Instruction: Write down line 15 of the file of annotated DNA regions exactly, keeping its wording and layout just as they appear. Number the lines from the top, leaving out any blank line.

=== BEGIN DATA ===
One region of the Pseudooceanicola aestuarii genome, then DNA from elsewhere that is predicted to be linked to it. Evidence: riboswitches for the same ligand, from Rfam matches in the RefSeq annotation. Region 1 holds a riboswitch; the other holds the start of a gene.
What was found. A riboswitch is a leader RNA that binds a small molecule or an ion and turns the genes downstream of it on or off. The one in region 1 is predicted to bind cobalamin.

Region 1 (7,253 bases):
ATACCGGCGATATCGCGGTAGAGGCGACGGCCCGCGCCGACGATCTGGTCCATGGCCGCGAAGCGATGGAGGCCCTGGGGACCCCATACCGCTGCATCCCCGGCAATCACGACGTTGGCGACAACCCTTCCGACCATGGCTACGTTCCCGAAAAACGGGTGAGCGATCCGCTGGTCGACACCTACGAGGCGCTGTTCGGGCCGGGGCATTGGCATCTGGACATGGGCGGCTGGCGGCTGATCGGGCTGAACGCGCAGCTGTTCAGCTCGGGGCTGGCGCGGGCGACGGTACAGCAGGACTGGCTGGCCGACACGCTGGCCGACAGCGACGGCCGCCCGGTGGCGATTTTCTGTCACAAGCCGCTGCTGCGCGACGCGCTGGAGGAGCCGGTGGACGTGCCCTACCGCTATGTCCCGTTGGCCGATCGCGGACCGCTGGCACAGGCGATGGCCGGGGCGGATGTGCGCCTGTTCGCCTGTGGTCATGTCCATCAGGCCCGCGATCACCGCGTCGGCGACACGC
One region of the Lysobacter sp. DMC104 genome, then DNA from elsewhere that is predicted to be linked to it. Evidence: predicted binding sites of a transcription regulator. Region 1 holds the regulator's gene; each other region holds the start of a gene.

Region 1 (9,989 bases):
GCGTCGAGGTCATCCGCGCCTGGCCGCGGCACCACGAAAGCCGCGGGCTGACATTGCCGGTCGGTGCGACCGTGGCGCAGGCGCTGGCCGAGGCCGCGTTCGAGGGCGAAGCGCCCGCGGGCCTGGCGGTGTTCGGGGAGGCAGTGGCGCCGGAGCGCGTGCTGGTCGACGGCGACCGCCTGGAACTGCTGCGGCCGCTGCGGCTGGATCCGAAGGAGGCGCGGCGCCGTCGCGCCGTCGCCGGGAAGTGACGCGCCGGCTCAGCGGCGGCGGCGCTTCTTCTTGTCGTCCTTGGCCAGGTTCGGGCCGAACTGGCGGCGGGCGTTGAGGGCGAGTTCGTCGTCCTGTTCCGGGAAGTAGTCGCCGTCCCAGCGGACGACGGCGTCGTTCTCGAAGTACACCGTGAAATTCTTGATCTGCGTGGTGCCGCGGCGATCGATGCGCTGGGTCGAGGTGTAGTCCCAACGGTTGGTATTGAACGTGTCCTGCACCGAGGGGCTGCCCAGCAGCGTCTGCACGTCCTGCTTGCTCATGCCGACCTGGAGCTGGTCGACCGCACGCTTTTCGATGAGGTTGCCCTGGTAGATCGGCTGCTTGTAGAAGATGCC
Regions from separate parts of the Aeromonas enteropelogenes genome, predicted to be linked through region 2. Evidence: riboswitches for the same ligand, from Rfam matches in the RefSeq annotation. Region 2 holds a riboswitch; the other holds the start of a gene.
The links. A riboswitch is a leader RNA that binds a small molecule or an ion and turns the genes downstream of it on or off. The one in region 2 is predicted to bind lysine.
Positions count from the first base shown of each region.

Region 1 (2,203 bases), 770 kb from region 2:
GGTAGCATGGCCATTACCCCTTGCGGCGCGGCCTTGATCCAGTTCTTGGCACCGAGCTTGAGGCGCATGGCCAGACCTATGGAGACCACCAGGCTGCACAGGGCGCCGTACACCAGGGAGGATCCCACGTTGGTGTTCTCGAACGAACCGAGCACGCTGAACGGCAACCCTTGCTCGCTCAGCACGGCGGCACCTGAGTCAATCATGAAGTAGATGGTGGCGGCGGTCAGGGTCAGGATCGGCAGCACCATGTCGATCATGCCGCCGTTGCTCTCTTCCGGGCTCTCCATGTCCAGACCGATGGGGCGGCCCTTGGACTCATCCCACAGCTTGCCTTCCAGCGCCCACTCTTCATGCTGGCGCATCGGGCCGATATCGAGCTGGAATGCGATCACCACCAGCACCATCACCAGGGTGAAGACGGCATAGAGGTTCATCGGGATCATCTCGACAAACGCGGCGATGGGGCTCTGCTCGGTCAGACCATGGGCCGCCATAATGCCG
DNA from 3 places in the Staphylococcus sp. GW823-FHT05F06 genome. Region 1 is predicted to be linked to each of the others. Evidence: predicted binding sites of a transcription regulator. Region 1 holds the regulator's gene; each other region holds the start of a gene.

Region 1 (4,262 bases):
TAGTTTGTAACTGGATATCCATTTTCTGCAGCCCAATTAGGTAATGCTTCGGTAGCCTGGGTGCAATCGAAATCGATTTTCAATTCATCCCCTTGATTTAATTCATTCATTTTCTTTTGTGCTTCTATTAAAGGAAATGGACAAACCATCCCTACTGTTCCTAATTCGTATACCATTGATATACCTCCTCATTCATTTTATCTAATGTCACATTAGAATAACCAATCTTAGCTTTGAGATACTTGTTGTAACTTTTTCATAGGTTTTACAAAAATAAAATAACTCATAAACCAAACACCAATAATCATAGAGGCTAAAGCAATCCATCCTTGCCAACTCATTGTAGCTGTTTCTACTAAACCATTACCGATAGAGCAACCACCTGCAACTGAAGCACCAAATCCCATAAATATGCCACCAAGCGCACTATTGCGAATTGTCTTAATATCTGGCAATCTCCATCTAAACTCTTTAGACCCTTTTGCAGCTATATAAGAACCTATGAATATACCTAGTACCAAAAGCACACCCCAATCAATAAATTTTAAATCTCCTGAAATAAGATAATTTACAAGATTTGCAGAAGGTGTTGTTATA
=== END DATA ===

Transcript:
TAGTTTGTAACTGGATATCCATTTTCTGCAGCCCAATTAGGTAATGCTTCGGTAGCCTGGGTGCAATCGAAATCGATTTTCAATTCATCCCCTTGATTTAATTCATTCATTTTCTTTTGTGCTTCTATTAAAGGAAATGGACAAACCATCCCTACTGTTCCTAATTCGTATACCATTGATATACCTCCTCATTCATTTTATCTAATGTCACATTAGAATAACCAATCTTAGCTTTGAGATACTTGTTGTAACTTTTTCATAGGTTTTACAAAAATAAAATAACTCATAAACCAAACACCAATAATCATAGAGGCTAAAGCAATCCATCCTTGCCAACTCATTGTAGCTGTTTCTACTAAACCATTACCGATAGAGCAACCACCTGCAACTGAAGCACCAAATCCCATAAATATGCCACCAAGCGCACTATTGCGAATTGTCTTAATATCTGGCAATCTCCATCTAAACTCTTTAGACCCTTTTGCAGCTATATAAGAACCTATGAATATACCTAGTACCAAAAGCACACCCCAATCAATAAATTTTAAATCTCCTGAAATAAGATAATTTACAAGATTTGCAGAAGGTGTTGTTATA